The records of splendid deeds of this battle will compare with any of the history of the war. The writer was spared to come out of this alive, and to see many another battlefield, and many brave deeds, but nothing surpasses those that took place at Fleurbaix on July 19 and 20 1916. In penning these lines to the memory of my comrades who fell at Fleurbaix, it is with the hope that those who mourn for them might feel a little consolation in that, though the bells of peace and joy ring out, and merriment abound, there are still those who will remember their splendid comrades who made the world-famed reputation of the Australian Army what it is today. It is to those heroes, the cream of Australian manhood, who laid down their lives in the first great battles, that we owe our great traditions and examples.
So it appears to one who has reason to remember Gallipoli, that this time of rejoicing should be tempered with a little regard and thought for those whose hearts are sad. In conclusion, it may enlighten your readers to know the special reason of the attack at Fleurbaix on July 19, 1916, was to draw off the overwhelming reserves of the enemy, who at this time threatened to smash our lines in the southern area, in which some of our own countrymen were fighting for dear life, that the Fifth Division was thrown into the vortex, with the result that it stopped the enemy’s attacks, drew off his reserves, and caused considerable loss to his forces. With this knowledge in front of us at the beginning, also that little or no support would be available, and a very limited amount of reserve ammunition for our guns, can you appreciate why I place on record the Battle of Fleurbaix as being the finest exhibition of bravery of Australian troops in France or Belgium. All honour to our splendid dead. I salute your memory, my comrades. I am, sir, &c,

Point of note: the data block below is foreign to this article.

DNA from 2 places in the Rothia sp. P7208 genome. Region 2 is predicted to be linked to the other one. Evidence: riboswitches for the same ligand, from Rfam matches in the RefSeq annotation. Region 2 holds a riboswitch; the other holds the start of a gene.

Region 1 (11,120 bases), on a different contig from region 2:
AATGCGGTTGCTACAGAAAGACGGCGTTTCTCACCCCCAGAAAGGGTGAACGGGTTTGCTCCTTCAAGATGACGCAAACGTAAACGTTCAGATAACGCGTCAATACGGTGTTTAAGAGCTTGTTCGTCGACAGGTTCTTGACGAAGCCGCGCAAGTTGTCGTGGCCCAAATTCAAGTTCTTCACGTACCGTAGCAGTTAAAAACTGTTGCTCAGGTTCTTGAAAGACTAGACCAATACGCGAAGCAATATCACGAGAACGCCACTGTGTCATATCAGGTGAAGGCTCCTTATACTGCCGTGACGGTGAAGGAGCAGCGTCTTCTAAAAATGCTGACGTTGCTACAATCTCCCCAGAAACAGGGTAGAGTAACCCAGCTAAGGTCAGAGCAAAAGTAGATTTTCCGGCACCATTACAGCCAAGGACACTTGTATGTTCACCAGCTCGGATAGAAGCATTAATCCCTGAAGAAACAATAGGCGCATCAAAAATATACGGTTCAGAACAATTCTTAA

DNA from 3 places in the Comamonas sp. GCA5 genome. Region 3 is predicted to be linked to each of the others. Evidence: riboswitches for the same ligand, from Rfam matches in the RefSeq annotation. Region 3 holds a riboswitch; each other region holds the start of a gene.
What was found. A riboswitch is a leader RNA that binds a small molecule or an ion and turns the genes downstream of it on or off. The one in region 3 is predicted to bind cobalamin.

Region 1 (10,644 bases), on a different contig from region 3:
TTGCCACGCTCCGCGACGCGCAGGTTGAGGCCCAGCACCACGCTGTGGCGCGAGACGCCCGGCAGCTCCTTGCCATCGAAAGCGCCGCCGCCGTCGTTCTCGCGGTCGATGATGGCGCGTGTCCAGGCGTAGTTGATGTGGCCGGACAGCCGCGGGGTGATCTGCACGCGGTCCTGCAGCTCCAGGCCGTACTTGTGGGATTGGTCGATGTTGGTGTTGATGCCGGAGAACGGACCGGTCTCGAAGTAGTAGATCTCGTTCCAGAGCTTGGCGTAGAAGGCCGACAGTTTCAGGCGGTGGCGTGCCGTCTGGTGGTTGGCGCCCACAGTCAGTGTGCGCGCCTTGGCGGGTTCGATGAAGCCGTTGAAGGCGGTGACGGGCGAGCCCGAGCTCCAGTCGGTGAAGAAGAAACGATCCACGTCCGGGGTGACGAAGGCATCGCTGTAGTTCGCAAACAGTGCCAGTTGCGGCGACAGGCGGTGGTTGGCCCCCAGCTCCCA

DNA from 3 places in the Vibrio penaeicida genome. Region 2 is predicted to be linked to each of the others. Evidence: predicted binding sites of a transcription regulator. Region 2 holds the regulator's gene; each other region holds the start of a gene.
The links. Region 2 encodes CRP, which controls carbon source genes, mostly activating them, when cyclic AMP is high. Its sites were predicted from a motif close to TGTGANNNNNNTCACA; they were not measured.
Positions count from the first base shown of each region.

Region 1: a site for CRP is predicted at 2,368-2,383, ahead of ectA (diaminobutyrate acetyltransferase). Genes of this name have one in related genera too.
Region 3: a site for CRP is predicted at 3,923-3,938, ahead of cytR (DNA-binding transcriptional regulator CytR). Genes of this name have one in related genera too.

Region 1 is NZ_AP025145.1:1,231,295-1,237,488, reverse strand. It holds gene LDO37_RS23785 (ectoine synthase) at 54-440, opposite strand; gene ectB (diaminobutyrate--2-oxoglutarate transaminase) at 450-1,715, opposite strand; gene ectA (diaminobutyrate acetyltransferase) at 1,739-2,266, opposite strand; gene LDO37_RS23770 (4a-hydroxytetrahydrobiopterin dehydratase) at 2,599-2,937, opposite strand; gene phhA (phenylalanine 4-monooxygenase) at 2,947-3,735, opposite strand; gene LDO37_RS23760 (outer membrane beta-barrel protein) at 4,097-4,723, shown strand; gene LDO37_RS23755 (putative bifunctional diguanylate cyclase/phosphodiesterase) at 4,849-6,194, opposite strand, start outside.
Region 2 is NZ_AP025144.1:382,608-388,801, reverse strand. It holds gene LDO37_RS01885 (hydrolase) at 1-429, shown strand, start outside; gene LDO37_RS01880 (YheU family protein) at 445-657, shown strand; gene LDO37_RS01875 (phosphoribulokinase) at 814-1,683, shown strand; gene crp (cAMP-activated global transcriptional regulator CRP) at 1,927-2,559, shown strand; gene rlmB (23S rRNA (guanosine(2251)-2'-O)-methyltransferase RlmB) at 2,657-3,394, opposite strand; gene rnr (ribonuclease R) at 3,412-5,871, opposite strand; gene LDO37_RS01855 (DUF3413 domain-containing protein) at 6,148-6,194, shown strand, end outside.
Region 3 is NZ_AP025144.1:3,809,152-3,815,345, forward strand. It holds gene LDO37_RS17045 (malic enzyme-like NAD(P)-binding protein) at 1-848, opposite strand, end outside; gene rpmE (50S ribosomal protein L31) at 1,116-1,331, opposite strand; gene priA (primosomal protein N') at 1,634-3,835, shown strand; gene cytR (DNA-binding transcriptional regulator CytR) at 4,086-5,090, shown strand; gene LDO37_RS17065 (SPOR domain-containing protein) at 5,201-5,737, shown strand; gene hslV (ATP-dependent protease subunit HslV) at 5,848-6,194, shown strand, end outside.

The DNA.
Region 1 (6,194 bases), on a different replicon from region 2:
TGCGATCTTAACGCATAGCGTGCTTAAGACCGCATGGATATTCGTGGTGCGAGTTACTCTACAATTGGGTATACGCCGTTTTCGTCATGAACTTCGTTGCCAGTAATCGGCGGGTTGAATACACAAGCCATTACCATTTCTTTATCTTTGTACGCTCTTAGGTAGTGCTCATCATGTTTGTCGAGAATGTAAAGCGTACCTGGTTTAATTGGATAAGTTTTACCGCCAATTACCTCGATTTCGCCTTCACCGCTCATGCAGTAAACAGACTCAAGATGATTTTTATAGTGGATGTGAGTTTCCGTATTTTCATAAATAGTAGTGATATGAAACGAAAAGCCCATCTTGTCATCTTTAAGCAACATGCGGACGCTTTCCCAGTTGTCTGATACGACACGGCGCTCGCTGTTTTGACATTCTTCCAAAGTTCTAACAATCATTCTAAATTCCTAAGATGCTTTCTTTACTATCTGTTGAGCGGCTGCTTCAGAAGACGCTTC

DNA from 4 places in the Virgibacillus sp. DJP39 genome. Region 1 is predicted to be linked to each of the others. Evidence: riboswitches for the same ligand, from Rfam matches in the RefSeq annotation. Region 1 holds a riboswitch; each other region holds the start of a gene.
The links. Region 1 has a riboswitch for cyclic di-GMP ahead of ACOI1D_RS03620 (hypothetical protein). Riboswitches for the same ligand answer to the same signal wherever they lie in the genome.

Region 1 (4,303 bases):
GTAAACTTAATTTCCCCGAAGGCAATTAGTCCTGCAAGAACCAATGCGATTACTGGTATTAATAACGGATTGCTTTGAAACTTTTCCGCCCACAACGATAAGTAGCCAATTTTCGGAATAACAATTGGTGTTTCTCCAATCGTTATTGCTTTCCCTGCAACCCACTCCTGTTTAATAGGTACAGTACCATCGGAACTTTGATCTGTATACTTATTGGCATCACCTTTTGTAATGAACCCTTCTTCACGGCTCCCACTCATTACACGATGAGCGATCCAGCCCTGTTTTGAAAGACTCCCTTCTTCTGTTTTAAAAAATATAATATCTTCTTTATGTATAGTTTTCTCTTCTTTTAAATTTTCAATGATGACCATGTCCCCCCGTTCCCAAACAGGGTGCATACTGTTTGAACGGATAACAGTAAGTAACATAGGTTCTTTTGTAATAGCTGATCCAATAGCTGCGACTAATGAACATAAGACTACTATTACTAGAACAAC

Late Commander 31st Battalion A.I.F.